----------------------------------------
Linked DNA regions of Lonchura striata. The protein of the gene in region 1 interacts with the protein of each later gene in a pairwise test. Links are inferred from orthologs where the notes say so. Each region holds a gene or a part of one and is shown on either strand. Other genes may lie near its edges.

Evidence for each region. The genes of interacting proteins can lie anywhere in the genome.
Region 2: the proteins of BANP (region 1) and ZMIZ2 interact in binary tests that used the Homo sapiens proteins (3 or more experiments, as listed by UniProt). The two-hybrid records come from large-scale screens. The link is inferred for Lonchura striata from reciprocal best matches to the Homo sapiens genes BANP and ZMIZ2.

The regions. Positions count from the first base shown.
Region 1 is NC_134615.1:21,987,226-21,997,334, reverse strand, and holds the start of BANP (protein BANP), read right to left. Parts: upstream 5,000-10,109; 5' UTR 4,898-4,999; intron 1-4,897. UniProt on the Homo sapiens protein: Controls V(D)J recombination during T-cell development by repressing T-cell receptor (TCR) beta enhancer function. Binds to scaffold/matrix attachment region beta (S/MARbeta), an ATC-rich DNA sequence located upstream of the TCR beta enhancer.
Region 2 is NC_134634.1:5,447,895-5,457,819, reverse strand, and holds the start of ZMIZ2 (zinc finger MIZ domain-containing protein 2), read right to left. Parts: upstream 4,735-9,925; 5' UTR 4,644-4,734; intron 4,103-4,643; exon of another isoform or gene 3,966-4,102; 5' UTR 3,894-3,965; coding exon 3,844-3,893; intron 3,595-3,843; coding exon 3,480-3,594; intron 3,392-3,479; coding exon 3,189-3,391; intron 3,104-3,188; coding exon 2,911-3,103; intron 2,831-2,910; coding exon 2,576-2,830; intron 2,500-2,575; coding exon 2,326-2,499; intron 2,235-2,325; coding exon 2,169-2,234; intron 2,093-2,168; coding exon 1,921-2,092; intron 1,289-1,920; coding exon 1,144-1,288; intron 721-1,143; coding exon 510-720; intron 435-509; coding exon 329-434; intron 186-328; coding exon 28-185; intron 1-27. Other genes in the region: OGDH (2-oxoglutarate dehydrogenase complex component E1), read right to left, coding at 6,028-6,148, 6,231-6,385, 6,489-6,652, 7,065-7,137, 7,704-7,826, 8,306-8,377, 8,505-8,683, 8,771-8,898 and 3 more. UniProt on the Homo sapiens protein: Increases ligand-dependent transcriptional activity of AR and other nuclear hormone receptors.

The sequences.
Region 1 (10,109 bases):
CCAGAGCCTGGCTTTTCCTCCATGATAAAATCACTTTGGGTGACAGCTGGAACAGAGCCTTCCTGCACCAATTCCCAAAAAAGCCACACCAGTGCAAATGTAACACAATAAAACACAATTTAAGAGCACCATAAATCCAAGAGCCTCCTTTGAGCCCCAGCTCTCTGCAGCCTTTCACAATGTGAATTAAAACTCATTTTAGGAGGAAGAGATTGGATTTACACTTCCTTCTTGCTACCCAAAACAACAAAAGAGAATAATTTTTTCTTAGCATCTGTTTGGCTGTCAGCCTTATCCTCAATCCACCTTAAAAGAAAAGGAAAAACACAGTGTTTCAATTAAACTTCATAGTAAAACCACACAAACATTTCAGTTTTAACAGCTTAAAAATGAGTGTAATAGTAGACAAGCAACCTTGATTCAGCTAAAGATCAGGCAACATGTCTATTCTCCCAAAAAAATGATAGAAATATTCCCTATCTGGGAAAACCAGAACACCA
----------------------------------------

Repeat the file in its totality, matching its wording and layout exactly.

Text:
Linked DNA regions of Lonchura striata. The protein of the gene in region 1 interacts with the protein of each later gene in a pairwise test. Links are inferred from orthologs where the notes say so. Each region holds a gene or a part of one and is shown on either strand. Other genes may lie near its edges.

Evidence for each region. The genes of interacting proteins can lie anywhere in the genome.
Region 2: the proteins of BANP (region 1) and ZMIZ2 interact in binary tests that used the Homo sapiens proteins (3 or more experiments, as listed by UniProt). The two-hybrid records come from large-scale screens. The link is inferred for Lonchura striata from reciprocal best matches to the Homo sapiens genes BANP and ZMIZ2.

The regions. Positions count from the first base shown.
Region 1 is NC_134615.1:21,987,226-21,997,334, reverse strand, and holds the start of BANP (protein BANP), read right to left. Parts: upstream 5,000-10,109; 5' UTR 4,898-4,999; intron 1-4,897. UniProt on the Homo sapiens protein: Controls V(D)J recombination during T-cell development by repressing T-cell receptor (TCR) beta enhancer function. Binds to scaffold/matrix attachment region beta (S/MARbeta), an ATC-rich DNA sequence located upstream of the TCR beta enhancer.
Region 2 is NC_134634.1:5,447,895-5,457,819, reverse strand, and holds the start of ZMIZ2 (zinc finger MIZ domain-containing protein 2), read right to left. Parts: upstream 4,735-9,925; 5' UTR 4,644-4,734; intron 4,103-4,643; exon of another isoform or gene 3,966-4,102; 5' UTR 3,894-3,965; coding exon 3,844-3,893; intron 3,595-3,843; coding exon 3,480-3,594; intron 3,392-3,479; coding exon 3,189-3,391; intron 3,104-3,188; coding exon 2,911-3,103; intron 2,831-2,910; coding exon 2,576-2,830; intron 2,500-2,575; coding exon 2,326-2,499; intron 2,235-2,325; coding exon 2,169-2,234; intron 2,093-2,168; coding exon 1,921-2,092; intron 1,289-1,920; coding exon 1,144-1,288; intron 721-1,143; coding exon 510-720; intron 435-509; coding exon 329-434; intron 186-328; coding exon 28-185; intron 1-27. Other genes in the region: OGDH (2-oxoglutarate dehydrogenase complex component E1), read right to left, coding at 6,028-6,148, 6,231-6,385, 6,489-6,652, 7,065-7,137, 7,704-7,826, 8,306-8,377, 8,505-8,683, 8,771-8,898 and 3 more. UniProt on the Homo sapiens protein: Increases ligand-dependent transcriptional activity of AR and other nuclear hormone receptors.

The sequences.
Region 1 (10,109 bases):
CCAGAGCCTGGCTTTTCCTCCATGATAAAATCACTTTGGGTGACAGCTGGAACAGAGCCTTCCTGCACCAATTCCCAAAAAAGCCACACCAGTGCAAATGTAACACAATAAAACACAATTTAAGAGCACCATAAATCCAAGAGCCTCCTTTGAGCCCCAGCTCTCTGCAGCCTTTCACAATGTGAATTAAAACTCATTTTAGGAGGAAGAGATTGGATTTACACTTCCTTCTTGCTACCCAAAACAACAAAAGAGAATAATTTTTTCTTAGCATCTGTTTGGCTGTCAGCCTTATCCTCAATCCACCTTAAAAGAAAAGGAAAAACACAGTGTTTCAATTAAACTTCATAGTAAAACCACACAAACATTTCAGTTTTAACAGCTTAAAAATGAGTGTAATAGTAGACAAGCAACCTTGATTCAGCTAAAGATCAGGCAACATGTCTATTCTCCCAAAAAAATGATAGAAATATTCCCTATCTGGGAAAACCAGAACACCA